Completing the Paradigm Shift to Process Writing: The Need to Lead

The Quarterly, Winter 2003
Samuel Totten
According to Totten, writing reforms have not brought a "paradigm shift" in the way writing is taught. He details how, with the leadership and support of districts and administrators, this can happen. More ›

Creative Copying, or in Defense of Mimicry

The Quarterly, Fall 2002
Rebecca Dierking
A student question about the difference between plagiarism and mimicry leads Dierking to a deeper understanding of her students' need for clarity. More ›

Who, What, When, and Where of Writing Rituals

The Quarterly, Fall 2002
Kathleen O'Shaughnessy, Connie McDonald, Harriet Maher, Ann Dobie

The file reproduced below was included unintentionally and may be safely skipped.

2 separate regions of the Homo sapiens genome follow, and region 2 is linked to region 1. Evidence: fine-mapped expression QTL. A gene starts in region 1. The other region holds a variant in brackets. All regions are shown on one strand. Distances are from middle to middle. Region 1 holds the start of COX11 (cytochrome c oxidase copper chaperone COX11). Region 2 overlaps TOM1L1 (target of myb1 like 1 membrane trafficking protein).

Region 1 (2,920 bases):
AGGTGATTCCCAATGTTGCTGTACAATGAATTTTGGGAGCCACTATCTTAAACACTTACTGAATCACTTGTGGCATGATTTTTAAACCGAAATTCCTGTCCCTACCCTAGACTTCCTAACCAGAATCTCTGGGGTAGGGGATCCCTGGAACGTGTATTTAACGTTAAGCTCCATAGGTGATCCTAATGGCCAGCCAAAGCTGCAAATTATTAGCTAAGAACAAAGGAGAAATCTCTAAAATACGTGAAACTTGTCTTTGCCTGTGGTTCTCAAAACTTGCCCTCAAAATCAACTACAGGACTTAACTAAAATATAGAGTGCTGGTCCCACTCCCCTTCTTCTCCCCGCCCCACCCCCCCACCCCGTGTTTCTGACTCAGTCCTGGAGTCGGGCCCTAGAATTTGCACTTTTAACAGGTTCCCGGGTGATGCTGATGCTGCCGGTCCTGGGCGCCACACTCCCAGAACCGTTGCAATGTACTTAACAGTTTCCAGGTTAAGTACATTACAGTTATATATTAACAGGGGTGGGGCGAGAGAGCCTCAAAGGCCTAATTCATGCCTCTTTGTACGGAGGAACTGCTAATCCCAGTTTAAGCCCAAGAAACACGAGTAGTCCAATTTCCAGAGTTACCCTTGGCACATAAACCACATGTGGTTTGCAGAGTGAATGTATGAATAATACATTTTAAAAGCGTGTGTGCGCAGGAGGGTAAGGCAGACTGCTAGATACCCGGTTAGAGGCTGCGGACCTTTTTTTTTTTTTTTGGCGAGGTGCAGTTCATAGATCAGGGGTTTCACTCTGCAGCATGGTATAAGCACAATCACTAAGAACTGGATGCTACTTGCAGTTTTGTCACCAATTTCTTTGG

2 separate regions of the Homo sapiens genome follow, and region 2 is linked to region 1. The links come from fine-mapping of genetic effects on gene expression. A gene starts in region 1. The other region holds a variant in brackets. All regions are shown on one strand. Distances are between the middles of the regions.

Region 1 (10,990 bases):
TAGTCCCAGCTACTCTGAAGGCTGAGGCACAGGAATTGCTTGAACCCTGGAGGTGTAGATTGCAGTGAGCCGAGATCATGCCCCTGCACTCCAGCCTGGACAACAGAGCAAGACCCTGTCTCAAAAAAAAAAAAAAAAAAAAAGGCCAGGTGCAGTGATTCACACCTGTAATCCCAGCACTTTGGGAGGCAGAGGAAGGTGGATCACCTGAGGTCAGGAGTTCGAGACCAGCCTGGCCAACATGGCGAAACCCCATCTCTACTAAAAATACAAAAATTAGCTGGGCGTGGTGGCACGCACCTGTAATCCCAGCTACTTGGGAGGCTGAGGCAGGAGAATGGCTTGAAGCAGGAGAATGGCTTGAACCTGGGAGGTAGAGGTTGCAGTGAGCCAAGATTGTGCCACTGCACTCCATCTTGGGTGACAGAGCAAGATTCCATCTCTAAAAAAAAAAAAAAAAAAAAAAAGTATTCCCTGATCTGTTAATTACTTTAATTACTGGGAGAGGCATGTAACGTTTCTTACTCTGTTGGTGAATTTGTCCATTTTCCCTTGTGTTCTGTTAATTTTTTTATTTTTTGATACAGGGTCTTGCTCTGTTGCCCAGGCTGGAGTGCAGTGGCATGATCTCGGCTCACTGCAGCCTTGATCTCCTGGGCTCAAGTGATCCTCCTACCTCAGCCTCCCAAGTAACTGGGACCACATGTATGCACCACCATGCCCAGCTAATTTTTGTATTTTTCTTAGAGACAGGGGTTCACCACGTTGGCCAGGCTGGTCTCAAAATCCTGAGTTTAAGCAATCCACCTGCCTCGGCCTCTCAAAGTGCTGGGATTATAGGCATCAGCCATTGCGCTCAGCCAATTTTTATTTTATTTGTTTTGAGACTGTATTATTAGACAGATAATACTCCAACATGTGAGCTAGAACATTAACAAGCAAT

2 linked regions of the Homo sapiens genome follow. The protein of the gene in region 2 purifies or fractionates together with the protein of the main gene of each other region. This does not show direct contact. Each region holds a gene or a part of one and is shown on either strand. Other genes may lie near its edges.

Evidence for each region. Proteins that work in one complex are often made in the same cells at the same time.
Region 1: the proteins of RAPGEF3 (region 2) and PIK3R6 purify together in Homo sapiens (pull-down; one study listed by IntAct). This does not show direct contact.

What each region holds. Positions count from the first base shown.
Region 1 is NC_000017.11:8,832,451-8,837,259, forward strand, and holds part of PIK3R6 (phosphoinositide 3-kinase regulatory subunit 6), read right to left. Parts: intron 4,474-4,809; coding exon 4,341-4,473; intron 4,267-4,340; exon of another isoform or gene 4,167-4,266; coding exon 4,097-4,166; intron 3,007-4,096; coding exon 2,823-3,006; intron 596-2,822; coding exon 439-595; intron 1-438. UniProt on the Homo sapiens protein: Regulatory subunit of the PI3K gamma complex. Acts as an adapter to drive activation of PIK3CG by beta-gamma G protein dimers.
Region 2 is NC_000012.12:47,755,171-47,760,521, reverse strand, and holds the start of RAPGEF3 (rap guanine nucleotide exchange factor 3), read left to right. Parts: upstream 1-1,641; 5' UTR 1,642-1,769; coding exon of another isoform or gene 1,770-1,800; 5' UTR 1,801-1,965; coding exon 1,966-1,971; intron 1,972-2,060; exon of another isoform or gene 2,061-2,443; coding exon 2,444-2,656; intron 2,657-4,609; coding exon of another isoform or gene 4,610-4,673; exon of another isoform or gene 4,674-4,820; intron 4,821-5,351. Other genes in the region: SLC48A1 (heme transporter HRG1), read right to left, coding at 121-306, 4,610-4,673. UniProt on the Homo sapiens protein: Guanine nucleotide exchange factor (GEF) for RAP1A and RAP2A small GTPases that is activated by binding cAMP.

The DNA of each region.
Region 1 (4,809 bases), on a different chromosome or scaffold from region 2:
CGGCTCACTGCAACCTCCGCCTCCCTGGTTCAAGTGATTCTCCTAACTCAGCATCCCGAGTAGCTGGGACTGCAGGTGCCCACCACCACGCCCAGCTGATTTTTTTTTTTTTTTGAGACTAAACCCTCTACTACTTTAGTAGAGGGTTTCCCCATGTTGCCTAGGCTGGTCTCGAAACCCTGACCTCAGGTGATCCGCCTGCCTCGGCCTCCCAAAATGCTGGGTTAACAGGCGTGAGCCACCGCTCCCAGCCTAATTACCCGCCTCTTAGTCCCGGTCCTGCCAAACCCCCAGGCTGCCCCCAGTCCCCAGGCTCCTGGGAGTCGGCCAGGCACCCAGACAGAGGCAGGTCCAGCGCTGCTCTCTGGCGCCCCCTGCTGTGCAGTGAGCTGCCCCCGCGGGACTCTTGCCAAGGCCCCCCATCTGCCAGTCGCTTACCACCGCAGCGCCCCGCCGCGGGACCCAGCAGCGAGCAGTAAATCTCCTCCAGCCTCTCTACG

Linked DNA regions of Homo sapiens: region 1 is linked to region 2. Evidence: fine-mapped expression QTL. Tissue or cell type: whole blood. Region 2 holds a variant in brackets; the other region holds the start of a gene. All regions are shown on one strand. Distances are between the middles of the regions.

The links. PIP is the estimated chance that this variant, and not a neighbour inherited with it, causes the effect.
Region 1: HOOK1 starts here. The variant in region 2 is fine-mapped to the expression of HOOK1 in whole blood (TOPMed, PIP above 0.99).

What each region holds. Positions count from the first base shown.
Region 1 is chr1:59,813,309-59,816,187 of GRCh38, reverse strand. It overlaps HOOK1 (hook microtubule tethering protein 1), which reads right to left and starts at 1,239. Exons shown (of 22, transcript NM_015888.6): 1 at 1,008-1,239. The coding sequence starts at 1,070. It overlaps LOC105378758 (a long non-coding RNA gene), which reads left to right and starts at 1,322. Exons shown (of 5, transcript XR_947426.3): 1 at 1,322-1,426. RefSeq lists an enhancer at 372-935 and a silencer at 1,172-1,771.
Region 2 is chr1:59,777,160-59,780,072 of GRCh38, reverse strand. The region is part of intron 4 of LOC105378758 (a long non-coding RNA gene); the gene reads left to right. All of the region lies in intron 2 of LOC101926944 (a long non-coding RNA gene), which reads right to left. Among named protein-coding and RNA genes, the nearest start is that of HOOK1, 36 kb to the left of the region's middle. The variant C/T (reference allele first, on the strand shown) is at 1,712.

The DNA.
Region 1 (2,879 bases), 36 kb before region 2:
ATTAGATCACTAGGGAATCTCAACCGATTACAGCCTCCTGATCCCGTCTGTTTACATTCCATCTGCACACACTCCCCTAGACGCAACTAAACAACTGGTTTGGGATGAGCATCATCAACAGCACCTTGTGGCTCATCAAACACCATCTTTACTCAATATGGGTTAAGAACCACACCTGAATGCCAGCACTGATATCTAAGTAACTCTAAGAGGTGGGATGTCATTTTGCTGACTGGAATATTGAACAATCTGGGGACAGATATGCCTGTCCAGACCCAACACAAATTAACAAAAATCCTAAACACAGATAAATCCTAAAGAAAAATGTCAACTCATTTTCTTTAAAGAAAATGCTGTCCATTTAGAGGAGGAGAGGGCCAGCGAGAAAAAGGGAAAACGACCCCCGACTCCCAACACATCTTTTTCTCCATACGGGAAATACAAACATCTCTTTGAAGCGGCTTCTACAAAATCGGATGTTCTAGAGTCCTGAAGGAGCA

The writers identify such categories as environment, time, and behavior as variables in writing rituals and touch on the importance of ritual in reducing anxiety, increasing fluency, and increasing power and control. More ›

Imitation as Freedom: (Re)Forming Student Writing

The Quarterly, Spring 2002
Paul Butler
Butler argues that, although the use of imitation to developing good writing has been waning in the composition classroom, this approach still has beneficial applications and "we should look to see the general value of using model and imitation." More ›

Imitation in Progress

The Quarterly, Spring 2002
Sherry Swain
Swain provides a poem generated by teachers at a workshop in Mississippi who used Nancy Wood's poem "The Way to Hair Silence" to study its devices and apply her form to their own content. More ›

Waiting It Out: Months of Writing in a First Grade Classroom

The Quarterly, Spring 2002
Debra E. Weller
This case study concludes with a piece of advice for teachers at all grade levels who see only limited progress as students work through their writing processes: be patient. More ›

Book Review: Lighting Fires: How the Passionate Teacher Engages Adolescent Writers

The Quarterly, Winter 2002
Kerry A. Hoffman